THE men behind the second largest Western Australian-based franchise have come on board to help rebuild struggling Stirling Foods.
Chicken Treat founder Frank Romano and the company’s previous chief executive, Jason Marlborough, have taken a 50 per cent stake in Stirling Foods, which was founded by Barry McGougan in 1984.
Mr McGougan sold the business in 2007 when it was turning over more than $12 million, only to regain involvement when he and four other WA businessmen bought the company from administrators late last year.
By that time the interim owner had bought main rival Olympic Fine Foods – another local brand – for $1.83 million.
Part of Mr McGougan’s new team, Brenton Cunningham, said the company had gone through a year of stabilisation since being rescued from receivership and was tracking for turnover of $5 million – enough to take the company close to breaking even.
Mr Cunningham said the goal now was to increase turnover to $6.5 million and secure an inter-state supply contract worth more than $3 million.
“There’s a lot of confidence that we’ve got the right person in the operations chair and the right partners that have got the connections to make it happen,” Mr Cunningham said.
Mr Romano and Mr Marlborough both sold their interests in the Chicken Treat business in July last year and were looking for the next challenge when the Stirling Foods board knocked on the door.
“Our main desire to be involved in this business is that it has enormous upside as two well-regarded West Australian brands,” Mr Romano said.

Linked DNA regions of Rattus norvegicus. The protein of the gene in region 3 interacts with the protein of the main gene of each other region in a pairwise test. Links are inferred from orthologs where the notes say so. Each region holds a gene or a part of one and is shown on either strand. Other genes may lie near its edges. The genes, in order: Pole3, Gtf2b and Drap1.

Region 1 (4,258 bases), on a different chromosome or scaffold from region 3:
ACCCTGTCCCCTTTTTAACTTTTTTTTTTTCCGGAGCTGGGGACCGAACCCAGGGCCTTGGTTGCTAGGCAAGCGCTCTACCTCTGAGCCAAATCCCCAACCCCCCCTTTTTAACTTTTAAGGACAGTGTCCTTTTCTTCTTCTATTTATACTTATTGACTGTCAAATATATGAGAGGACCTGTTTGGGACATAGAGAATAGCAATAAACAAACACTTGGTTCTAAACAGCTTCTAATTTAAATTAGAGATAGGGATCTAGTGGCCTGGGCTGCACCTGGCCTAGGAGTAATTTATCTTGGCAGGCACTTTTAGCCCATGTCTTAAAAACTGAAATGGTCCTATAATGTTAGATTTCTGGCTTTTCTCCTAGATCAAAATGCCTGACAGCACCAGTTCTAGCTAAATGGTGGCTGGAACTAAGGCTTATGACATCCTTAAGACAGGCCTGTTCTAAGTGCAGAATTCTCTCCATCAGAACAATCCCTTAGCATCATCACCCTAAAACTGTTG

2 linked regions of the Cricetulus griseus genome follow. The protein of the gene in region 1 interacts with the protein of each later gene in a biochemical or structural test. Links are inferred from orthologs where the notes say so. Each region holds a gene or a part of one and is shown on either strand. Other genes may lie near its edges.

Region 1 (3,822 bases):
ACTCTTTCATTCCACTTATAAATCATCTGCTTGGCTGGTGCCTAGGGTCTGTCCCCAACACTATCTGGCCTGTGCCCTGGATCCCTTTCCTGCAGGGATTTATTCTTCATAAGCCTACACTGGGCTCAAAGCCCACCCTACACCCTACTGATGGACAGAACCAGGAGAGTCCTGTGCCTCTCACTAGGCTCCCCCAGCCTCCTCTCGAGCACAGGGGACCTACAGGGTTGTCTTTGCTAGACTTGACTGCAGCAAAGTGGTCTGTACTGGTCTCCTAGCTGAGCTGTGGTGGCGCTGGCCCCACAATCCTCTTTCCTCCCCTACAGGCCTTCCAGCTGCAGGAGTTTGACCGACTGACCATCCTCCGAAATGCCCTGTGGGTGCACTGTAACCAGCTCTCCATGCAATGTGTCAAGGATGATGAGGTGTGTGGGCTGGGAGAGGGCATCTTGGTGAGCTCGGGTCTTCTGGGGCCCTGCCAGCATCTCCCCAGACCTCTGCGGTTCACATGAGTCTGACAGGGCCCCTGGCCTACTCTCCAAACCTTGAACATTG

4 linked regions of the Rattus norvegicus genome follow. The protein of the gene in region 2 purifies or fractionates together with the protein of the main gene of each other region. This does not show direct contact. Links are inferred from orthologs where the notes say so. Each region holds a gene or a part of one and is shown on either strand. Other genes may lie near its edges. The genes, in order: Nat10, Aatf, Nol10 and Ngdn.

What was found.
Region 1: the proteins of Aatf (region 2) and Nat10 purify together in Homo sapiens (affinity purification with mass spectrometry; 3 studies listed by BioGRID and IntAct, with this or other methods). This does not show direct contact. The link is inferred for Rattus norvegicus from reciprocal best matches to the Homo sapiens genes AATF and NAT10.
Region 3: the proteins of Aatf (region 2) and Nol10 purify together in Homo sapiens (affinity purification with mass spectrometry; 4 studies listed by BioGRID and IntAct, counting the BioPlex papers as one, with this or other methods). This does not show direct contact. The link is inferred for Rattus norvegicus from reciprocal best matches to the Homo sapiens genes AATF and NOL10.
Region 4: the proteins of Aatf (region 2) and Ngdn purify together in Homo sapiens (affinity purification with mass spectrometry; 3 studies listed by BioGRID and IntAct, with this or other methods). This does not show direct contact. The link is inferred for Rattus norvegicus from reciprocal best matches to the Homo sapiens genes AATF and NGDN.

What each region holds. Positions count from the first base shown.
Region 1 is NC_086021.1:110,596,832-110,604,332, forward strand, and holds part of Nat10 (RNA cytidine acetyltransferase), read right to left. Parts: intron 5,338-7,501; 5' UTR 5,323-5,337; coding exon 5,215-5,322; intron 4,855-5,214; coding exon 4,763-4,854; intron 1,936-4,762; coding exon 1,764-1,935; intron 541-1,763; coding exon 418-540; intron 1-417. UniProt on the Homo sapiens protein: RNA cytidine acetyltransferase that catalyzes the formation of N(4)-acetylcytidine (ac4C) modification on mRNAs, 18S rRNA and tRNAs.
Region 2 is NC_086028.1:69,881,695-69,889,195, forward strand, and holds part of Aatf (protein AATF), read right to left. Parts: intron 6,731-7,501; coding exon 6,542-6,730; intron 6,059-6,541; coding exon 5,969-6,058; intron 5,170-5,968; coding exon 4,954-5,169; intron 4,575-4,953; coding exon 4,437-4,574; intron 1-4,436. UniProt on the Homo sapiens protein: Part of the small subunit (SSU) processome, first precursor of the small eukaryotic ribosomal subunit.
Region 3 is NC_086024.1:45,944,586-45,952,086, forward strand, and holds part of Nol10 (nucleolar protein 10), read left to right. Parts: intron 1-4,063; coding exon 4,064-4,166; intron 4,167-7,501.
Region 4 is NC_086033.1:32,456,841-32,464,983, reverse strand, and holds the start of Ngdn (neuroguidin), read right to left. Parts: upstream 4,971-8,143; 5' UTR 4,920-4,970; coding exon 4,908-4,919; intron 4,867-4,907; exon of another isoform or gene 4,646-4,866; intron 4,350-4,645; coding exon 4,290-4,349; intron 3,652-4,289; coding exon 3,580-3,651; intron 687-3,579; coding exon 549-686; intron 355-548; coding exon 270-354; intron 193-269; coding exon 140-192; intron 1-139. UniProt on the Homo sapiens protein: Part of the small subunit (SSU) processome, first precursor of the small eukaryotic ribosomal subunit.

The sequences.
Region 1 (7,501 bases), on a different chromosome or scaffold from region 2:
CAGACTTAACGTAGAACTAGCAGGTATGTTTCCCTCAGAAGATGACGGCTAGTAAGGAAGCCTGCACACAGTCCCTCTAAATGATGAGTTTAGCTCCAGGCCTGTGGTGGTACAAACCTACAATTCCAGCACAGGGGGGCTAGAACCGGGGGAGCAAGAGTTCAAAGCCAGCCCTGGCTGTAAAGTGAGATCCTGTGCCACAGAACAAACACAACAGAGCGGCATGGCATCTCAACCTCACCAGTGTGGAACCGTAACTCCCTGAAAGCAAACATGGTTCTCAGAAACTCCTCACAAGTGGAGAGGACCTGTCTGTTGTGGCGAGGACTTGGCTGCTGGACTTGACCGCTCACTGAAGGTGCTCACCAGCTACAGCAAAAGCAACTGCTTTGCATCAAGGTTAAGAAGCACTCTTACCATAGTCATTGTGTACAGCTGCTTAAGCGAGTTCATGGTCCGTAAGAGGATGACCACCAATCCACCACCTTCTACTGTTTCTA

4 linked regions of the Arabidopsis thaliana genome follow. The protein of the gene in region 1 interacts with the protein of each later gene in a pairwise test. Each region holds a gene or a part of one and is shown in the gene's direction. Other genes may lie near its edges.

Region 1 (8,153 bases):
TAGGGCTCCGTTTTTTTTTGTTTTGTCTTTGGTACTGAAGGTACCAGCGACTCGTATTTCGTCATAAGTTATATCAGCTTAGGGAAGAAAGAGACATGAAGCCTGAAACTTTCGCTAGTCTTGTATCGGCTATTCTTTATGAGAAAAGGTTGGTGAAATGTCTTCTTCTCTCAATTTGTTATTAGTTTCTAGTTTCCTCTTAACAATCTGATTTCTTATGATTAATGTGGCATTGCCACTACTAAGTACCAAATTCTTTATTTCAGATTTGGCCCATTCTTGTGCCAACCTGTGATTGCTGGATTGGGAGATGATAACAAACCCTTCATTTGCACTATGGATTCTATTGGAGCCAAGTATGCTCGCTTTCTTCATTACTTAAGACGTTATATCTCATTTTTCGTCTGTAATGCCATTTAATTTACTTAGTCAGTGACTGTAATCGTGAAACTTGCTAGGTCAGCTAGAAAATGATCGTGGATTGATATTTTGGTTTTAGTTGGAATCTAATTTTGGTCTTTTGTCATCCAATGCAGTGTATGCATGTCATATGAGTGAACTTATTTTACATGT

“By adding our expertise and input into the board and management, it’s going to continue being so.
“After 35 years, food is what we’re made of, and we’ve learnt a lot ... all we can do is enhance and expand it with the expertise we have.”
With the entrance of Mr Romano and Mr Marlborough, Mr McGougan took the opportunity to revisit his retirement plans, selling his share in the business.
The new Stirling Foods team is in the process of establishing a strategic plan, but Mr Marlborough had already identified areas to focus on. Rebranding is one, with action on this to be undertaken within a year.
“Our experience is managing multiple brands and we see a distinct market and opportunities for each brand,” Mr Marlborough said.
“Part of that is to expand into new markets within Australia and export whilst maintaining the brand as a local ‘hero’ brand for West Australians.”
Despite the company’s turbulent history, Mr Romano was not concerned with its chances of future success.
“The ownership put in place last October had some initial issues of buying from a receiver that probably didn’t understand the business,” he said.
“But for us the past has no relevance for the future; there’s only one way to go, and that’s forward.”